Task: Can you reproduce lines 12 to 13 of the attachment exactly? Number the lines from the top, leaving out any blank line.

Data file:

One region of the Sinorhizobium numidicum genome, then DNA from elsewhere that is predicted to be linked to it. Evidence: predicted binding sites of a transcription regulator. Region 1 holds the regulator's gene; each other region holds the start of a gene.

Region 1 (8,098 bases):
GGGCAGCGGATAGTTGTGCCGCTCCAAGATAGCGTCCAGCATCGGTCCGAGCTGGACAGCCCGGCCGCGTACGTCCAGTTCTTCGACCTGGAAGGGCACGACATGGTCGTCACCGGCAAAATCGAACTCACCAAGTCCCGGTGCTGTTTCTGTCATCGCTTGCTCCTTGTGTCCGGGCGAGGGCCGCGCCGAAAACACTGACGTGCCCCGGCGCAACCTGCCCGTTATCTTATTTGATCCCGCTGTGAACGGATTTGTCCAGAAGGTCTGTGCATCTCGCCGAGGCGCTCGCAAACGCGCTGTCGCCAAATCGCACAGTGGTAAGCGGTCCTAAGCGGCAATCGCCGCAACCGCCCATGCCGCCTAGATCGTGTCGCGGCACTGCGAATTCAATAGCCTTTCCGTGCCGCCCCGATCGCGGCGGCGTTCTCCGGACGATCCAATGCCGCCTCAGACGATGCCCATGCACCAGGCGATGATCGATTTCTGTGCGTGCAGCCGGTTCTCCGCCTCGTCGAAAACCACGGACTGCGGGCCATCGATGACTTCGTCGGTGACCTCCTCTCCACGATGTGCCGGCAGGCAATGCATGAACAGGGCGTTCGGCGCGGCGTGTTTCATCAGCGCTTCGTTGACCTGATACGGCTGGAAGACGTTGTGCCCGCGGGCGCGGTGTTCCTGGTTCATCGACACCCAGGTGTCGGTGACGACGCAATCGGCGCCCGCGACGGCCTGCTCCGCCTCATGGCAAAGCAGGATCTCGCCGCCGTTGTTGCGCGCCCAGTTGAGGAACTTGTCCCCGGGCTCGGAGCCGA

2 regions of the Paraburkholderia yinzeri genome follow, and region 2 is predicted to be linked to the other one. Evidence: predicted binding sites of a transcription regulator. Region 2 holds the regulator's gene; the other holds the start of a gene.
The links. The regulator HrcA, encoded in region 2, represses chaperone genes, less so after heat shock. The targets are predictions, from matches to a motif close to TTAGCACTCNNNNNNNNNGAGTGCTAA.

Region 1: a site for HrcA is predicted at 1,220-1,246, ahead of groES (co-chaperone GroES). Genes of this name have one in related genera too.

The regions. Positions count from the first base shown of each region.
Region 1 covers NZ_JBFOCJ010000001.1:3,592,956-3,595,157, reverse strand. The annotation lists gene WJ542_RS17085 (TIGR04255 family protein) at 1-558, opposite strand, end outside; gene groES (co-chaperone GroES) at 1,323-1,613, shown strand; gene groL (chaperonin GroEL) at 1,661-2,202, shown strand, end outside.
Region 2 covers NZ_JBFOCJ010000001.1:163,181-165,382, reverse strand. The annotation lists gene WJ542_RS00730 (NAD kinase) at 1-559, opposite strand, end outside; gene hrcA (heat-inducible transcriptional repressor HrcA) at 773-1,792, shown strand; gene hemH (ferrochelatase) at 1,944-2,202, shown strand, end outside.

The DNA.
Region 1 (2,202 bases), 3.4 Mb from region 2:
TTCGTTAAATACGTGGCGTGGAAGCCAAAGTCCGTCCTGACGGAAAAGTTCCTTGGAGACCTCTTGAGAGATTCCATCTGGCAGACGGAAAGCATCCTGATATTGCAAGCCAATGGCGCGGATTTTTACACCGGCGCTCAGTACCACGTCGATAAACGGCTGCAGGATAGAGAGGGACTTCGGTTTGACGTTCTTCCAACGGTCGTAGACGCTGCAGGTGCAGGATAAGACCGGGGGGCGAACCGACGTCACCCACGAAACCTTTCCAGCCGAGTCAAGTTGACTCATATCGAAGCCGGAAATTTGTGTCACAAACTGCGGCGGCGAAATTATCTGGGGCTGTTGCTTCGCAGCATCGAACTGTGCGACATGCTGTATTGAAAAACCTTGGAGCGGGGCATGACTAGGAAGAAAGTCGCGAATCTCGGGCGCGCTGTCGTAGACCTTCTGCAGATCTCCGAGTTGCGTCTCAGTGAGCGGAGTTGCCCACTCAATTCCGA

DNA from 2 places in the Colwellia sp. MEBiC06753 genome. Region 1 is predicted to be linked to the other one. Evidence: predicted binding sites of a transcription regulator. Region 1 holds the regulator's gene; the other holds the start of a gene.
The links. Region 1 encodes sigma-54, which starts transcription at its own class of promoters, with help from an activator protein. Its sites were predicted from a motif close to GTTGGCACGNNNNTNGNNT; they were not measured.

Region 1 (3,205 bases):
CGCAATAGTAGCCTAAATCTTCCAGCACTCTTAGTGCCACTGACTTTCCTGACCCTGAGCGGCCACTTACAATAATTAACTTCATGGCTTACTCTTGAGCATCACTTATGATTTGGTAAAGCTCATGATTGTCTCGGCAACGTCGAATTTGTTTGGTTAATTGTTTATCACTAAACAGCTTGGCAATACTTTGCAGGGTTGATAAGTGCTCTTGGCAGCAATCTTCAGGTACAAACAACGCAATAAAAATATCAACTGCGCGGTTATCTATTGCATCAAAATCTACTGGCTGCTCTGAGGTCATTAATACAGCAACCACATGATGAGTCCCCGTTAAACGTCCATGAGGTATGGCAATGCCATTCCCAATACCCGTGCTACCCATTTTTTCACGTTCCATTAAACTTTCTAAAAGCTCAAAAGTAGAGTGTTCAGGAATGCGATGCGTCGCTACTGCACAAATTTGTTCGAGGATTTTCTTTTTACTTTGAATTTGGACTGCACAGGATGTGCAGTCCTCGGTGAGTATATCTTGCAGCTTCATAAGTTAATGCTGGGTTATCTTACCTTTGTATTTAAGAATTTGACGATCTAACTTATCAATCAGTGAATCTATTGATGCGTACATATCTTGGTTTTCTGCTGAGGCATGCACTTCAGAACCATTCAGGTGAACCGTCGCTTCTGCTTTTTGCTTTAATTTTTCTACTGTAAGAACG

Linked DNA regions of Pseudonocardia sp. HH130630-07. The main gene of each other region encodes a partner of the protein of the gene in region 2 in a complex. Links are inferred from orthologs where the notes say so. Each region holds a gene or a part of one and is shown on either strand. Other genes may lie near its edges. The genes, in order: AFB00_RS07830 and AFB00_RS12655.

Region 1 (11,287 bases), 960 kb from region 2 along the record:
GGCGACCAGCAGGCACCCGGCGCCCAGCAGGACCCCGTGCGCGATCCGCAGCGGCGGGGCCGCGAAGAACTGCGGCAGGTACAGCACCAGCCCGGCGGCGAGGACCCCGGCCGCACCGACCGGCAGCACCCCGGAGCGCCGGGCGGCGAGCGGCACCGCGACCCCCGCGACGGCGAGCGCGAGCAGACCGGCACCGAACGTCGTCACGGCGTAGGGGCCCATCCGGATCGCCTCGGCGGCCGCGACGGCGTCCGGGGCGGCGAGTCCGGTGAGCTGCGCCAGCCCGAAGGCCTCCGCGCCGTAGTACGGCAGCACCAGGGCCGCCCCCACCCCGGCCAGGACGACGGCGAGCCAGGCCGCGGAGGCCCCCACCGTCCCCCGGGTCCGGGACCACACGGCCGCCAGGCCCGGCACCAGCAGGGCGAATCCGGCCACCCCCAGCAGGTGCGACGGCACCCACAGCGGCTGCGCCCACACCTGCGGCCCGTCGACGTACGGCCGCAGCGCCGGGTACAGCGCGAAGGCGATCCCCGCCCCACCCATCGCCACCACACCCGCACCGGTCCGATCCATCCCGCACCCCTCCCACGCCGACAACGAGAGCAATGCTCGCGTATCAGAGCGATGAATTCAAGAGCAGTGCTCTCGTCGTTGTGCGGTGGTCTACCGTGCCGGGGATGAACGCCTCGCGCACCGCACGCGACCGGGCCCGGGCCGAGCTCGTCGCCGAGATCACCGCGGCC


TTCGTTAAATACGTGGCGTGGAAGCCAAAGTCCGTCCTGACGGAAAAGTTCCTTGGAGACCTCTTGAGAGATTCCATCTGGCAGACGGAAAGCATCCTGATATTGCAAGCCAATGGCGCGGATTTTTACACCGGCGCTCAGTACCACGTCGATAAACGGCTGCAGGATAGAGAGGGACTTCGGTTTGACGTTCTTCCAACGGTCGTAGACGCTGCAGGTGCAGGATAAGACCGGGGGGCGAACCGACGTCACCCACGAAACCTTTCCAGCCGAGTCAAGTTGACTCATATCGAAGCCGGAAATTTGTGTCACAAACTGCGGCGGCGAAATTATCTGGGGCTGTTGCTTCGCAGCATCGAACTGTGCGACATGCTGTATTGAAAAACCTTGGAGCGGGGCATGACTAGGAAGAAAGTCGCGAATCTCGGGCGCGCTGTCGTAGACCTTCTGCAGATCTCCGAGTTGCGTCTCAGTGAGCGGAGTTGCCCACTCAATTCCGA

DNA from 2 places in the Colwellia sp. MEBiC06753 genome. Region 1 is predicted to be linked to the other one. Evidence: predicted binding sites of a transcription regulator. Region 1 holds the regulator's gene; the other holds the start of a gene.